Installing Technologies of the Future

Press Release
December 6, 2022

Project CHEK is leading the way in Maritime Decarbonisation by assessing a wide range of potential decarbonisation technologies in agreement with the IMO World Maritime theme 2022: New technologies for greener shipping. 

The aim of the project is to demonstrate a combination of innovative ship design and technologies operating in symbiosis. Wind propulsion, hydrogen propulsion, waste heat recovery, battery electric power, hull air lubrication, innovative anti-fouling technology, and digitally-led operational improvements will be used in combination to demonstrate a possible reduction greenhouse gas emissions by 99%, and achieve at least 50% energy savings. 

Following the detailed outlook of the various technologies and shipping aspects developed during the first year of CHEK, the installation of these technologies has started taking place. At design level, the digital master (2nd generation model) of future-proof Kamsarmax and Meraviglia vessels has been built based on real operational data of the Kamsarmax bulker and Meraviglia cruise ship, targeting the optimisation of ship performance with regards to emissions through digital design means. The combination of this digital master with real-life data will lead to the development of a ‘Digital Twin’ which will include the design of experiments to be conducted in real vessel demonstrations. 

As for the hydrogen engine prototype construction, the engine hardware components have now been made available. The final design of the Wind Wing has been completed and the automated software and control system solution for positioning of the WindWing according to the live local weather conditions is nearing completion. The WindWing is currently under manufacturing and assembly, and will be ready for installation on the Kamsarmax bulker in Q1 2023.

The automated routing/sailing innovation has been developed, integrating data from navigation, speed, propulsion and auxiliary systems for the bulk carrier, allowing the ship to support the crew with efficient decision-making in routing and sailing. The digital tools take into account factors such as company planned route (including potential re-routing options), weather conditions, speed request, emission reductions, machinery performance and vessel trim. Additionally, a novel, automated and streamlined cruise itinerary planning and adoption tool has been developed and tested focusing on the automation and streamlining of many itinerary planning tasks currently delivered manually. The preparation of deployment of both operational technologies on real vessels has taken place during these past six months including class approval, and relevant safety studies.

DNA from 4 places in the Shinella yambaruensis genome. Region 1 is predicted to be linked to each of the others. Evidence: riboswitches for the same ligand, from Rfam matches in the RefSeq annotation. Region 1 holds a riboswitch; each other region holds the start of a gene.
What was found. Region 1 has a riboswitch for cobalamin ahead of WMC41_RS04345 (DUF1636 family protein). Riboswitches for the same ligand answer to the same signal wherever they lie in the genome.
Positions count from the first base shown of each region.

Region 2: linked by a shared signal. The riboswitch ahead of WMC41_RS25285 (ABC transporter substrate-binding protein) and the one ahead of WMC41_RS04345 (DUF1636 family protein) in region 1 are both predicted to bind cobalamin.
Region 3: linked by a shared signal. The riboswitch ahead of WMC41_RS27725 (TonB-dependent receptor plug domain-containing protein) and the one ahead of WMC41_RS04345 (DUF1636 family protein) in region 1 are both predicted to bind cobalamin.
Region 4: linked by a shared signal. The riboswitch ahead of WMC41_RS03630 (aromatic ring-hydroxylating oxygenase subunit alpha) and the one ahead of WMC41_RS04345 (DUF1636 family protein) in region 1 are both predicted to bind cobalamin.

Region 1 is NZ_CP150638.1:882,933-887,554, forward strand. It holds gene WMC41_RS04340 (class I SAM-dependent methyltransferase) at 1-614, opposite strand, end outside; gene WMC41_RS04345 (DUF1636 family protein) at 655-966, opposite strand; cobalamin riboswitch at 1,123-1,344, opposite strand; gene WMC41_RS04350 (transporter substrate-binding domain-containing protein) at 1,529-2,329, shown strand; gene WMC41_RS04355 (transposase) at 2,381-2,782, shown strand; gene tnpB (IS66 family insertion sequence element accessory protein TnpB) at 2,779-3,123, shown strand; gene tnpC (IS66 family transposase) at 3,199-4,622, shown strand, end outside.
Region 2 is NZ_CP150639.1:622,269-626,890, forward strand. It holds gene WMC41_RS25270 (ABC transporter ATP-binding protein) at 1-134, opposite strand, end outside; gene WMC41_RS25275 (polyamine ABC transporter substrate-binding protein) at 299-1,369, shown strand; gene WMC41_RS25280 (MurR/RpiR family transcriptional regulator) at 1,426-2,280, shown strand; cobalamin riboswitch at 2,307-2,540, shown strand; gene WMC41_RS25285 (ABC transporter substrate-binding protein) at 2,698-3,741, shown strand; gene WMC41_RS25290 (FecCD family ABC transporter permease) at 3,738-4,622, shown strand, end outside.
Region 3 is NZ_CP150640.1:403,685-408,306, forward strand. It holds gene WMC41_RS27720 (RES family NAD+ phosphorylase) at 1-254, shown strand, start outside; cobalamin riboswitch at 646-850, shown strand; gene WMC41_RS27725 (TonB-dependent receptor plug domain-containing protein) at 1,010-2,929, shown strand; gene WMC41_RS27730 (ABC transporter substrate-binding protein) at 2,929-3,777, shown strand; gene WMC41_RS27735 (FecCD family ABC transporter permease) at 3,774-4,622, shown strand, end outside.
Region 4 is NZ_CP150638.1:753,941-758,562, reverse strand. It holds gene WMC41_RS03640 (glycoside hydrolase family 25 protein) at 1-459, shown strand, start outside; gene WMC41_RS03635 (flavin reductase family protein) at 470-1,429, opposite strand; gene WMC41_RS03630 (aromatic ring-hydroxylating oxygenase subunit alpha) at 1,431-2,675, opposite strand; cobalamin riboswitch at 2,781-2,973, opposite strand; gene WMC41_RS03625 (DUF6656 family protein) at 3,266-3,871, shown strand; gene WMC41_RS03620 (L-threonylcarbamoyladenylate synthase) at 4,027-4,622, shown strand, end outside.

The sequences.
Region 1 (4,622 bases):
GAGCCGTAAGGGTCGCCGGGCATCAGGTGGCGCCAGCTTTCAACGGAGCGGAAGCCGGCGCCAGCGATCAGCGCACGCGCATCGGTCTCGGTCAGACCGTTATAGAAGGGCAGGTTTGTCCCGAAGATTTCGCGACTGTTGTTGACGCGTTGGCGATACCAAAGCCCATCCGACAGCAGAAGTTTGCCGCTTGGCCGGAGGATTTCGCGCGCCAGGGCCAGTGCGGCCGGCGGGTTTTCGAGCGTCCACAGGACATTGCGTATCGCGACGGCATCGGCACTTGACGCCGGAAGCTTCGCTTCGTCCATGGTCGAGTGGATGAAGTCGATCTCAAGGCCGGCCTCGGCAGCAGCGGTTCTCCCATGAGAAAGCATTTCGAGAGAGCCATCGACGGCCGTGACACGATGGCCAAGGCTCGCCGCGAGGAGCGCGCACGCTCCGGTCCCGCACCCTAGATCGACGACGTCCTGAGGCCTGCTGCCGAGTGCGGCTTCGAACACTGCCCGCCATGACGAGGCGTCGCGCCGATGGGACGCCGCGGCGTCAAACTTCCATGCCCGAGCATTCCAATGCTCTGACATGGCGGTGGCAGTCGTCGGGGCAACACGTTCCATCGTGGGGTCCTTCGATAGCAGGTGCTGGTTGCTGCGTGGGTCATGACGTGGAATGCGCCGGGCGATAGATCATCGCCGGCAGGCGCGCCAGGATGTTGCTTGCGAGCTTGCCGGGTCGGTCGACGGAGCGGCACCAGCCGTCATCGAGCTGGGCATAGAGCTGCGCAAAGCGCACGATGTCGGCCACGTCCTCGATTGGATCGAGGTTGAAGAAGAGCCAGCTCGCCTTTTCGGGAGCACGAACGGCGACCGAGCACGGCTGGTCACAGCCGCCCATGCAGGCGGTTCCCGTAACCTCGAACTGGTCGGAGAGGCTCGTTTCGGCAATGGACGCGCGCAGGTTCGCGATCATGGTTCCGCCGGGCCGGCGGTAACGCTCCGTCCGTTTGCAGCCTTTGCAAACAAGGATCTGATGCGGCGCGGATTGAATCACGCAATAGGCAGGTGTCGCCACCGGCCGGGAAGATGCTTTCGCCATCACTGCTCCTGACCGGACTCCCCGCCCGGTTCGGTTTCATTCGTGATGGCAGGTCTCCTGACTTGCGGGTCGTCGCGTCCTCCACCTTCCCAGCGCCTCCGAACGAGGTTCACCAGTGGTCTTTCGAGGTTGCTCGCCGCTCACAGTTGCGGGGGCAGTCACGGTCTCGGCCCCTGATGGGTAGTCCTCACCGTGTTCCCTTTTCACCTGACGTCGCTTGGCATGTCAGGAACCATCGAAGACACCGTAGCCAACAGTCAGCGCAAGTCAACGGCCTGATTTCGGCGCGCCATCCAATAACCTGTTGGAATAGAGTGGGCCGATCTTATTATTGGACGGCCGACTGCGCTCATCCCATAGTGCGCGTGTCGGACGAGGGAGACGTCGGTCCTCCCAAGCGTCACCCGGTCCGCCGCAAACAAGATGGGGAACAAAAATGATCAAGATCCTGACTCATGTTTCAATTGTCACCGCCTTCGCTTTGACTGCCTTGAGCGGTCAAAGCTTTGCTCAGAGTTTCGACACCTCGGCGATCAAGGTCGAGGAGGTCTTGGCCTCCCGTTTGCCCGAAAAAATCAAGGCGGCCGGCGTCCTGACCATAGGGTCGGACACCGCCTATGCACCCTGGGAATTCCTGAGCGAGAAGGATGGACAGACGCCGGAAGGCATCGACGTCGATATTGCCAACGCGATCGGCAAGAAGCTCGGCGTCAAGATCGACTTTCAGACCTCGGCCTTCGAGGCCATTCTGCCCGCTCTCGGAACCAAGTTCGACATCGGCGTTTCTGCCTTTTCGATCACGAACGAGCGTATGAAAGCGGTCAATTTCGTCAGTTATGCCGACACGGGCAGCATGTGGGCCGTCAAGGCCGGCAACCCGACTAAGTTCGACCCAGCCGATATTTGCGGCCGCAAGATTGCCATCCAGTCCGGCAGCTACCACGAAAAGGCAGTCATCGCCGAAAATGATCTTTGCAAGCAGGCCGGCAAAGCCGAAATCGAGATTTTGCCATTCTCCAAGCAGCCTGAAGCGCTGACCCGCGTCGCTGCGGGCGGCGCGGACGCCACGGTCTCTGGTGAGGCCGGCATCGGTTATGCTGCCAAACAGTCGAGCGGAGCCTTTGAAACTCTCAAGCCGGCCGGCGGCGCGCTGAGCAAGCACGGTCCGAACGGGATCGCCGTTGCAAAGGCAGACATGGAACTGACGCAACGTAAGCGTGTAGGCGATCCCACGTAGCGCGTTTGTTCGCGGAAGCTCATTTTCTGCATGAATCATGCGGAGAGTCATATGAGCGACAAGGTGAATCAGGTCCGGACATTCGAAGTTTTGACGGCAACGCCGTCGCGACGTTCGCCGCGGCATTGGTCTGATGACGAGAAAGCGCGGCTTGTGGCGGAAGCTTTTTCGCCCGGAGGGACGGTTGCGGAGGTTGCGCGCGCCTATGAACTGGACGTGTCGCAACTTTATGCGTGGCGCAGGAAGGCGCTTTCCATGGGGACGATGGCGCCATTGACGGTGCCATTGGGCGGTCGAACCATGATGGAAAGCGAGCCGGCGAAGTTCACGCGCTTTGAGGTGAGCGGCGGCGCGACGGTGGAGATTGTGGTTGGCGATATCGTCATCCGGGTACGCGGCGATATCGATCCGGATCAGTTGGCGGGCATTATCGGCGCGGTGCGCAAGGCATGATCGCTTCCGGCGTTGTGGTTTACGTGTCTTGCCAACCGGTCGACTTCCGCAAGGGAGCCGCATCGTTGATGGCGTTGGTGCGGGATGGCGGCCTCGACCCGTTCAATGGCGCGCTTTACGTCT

The waste heat recovery system converting low-temperature heat into electricity in order to create a bespoke WHR-system for the future vessel design has been optimized, updated and tested. In-lab testing will now begin in order to test the parameters obtained by the real vessel demonstrations. 

Ultrasound antifouling prototypes with different hardware-software-combinations and transducers have been manufactured and transducer protecting covers have been designed and prepared for installation on both vessels during a scheduled dry dock stay. The ultrasound antifouling test patches have been created by first removing the antifouling paint from the hull and replacing them with hard paint (with no antifouling properties). Half of the six test patches have been positioned towards the vessel bow, whilst the remaining three at the stern. Finally, ultrasound transducers have been attached inside the protecting covers.

Final design of the air lubrication system (ALS) to be installed on both vessels has taken place, including the full description of the system, the specification of key system components, the Shipyard Installation specification, the Life Cycle Cost analysis associated with the installations that provide certainty to the ship Owner/Operator as to the form, function and cost associated with ALS. 

A report on new business models for GHG reductions, analysing their pros and cons, has been conducted along with a report reviewing the methodology for benchmarking GHG emissions for operating a bulk carrier and a cruise vessel and proposing feasible ways to present actual fuel consumption and GHG emissions to vessels crews in comparison to peer vessels as a way of benchmarking. 

Finally, a student competition on future sustainable shipping technologies was organised in summer that led to a competition report detailing the winners and their proposals.

In the coming six months CHEK will continue with the installation of future technologies and the deployment of decarbonisation technologies for its real vessel demonstrations. The two CHEK vessels will start sailing around the end of 2022, and will have completed their journeys in 2023 collecting important data on technology performances. Project CHEK is expected to be completed by June 2024.

Further progress and updates about these developments are communicated at

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